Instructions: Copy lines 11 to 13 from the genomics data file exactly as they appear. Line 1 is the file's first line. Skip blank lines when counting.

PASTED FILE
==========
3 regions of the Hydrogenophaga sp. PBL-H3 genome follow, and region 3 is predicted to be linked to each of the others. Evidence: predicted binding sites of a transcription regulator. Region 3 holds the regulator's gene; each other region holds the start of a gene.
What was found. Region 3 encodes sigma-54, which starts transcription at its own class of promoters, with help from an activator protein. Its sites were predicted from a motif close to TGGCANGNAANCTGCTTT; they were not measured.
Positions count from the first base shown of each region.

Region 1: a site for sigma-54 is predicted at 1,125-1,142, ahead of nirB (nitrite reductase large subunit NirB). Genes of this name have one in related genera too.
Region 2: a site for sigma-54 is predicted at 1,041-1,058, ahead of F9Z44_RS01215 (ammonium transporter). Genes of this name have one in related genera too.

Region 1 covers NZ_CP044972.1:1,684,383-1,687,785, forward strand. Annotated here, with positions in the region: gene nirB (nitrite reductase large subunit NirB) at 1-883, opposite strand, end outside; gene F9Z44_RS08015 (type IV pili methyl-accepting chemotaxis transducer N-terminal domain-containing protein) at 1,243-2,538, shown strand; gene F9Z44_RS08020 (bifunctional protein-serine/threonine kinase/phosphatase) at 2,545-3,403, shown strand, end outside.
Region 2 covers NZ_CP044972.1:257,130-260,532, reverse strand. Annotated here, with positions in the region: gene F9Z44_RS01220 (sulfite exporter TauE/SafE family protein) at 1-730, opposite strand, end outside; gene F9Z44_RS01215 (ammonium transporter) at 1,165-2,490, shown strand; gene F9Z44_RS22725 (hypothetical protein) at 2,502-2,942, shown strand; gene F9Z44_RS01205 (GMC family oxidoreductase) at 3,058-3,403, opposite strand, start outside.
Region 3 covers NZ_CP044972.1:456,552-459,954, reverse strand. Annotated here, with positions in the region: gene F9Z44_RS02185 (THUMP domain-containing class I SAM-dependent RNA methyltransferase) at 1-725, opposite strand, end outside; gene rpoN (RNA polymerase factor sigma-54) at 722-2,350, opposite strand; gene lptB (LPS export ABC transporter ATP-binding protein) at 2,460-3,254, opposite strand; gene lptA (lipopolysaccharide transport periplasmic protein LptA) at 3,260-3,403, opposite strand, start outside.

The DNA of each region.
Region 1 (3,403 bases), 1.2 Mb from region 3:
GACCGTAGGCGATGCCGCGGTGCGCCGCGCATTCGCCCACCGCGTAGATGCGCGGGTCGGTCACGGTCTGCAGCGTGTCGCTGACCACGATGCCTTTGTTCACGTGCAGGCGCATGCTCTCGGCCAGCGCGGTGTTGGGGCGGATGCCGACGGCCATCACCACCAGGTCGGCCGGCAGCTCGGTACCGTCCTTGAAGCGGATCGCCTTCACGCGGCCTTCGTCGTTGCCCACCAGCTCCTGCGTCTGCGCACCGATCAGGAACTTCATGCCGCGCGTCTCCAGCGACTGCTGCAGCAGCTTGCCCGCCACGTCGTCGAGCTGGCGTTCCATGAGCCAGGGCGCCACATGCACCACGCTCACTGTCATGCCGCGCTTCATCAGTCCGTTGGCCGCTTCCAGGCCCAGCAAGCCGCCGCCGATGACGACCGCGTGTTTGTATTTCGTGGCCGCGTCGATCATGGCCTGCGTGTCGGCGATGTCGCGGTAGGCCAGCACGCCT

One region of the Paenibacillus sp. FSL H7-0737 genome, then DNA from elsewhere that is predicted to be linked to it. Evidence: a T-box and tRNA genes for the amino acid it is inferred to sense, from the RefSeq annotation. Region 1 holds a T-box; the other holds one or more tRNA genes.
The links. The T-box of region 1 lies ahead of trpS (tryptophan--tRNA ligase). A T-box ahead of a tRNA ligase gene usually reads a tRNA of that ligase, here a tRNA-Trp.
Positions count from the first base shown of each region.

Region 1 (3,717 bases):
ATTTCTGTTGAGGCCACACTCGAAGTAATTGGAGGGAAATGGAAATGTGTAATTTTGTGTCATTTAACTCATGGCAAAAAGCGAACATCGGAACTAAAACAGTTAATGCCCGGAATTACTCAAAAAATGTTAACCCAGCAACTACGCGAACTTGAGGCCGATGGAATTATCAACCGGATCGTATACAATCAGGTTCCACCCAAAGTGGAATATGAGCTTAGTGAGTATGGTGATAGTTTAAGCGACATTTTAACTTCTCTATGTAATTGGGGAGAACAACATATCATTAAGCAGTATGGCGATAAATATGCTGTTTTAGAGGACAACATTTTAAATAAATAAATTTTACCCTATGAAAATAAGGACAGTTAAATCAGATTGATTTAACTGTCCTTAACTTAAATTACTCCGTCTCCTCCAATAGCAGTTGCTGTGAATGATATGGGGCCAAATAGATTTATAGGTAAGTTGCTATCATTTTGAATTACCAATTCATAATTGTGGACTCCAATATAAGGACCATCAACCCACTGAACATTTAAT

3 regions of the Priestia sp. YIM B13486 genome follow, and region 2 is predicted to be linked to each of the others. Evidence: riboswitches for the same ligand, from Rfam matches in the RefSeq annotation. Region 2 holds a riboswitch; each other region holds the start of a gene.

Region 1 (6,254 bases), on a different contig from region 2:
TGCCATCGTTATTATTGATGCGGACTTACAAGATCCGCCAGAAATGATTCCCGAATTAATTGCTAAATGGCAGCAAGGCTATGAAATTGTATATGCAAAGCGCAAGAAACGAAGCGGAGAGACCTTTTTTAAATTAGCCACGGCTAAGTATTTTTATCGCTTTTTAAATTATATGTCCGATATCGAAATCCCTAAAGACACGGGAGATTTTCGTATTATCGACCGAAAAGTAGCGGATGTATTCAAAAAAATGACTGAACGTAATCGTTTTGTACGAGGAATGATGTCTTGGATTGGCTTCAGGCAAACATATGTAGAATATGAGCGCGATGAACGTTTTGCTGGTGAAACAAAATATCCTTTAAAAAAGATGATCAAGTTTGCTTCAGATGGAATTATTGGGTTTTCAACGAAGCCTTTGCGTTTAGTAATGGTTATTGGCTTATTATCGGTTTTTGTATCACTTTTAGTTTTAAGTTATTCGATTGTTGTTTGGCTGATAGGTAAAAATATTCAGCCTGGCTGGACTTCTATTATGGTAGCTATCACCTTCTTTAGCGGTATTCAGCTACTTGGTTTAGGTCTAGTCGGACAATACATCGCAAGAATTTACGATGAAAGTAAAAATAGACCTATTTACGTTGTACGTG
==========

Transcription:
GACCGTAGGCGATGCCGCGGTGCGCCGCGCATTCGCCCACCGCGTAGATGCGCGGGTCGGTCACGGTCTGCAGCGTGTCGCTGACCACGATGCCTTTGTTCACGTGCAGGCGCATGCTCTCGGCCAGCGCGGTGTTGGGGCGGATGCCGACGGCCATCACCACCAGGTCGGCCGGCAGCTCGGTACCGTCCTTGAAGCGGATCGCCTTCACGCGGCCTTCGTCGTTGCCCACCAGCTCCTGCGTCTGCGCACCGATCAGGAACTTCATGCCGCGCGTCTCCAGCGACTGCTGCAGCAGCTTGCCCGCCACGTCGTCGAGCTGGCGTTCCATGAGCCAGGGCGCCACATGCACCACGCTCACTGTCATGCCGCGCTTCATCAGTCCGTTGGCCGCTTCCAGGCCCAGCAAGCCGCCGCCGATGACGACCGCGTGTTTGTATTTCGTGGCCGCGTCGATCATGGCCTGCGTGTCGGCGATGTCGCGGTAGGCCAGCACGCCT

One region of the Paenibacillus sp. FSL H7-0737 genome, then DNA from elsewhere that is predicted to be linked to it. Evidence: a T-box and tRNA genes for the amino acid it is inferred to sense, from the RefSeq annotation. Region 1 holds a T-box; the other holds one or more tRNA genes.
The links. The T-box of region 1 lies ahead of trpS (tryptophan--tRNA ligase). A T-box ahead of a tRNA ligase gene usually reads a tRNA of that ligase, here a tRNA-Trp.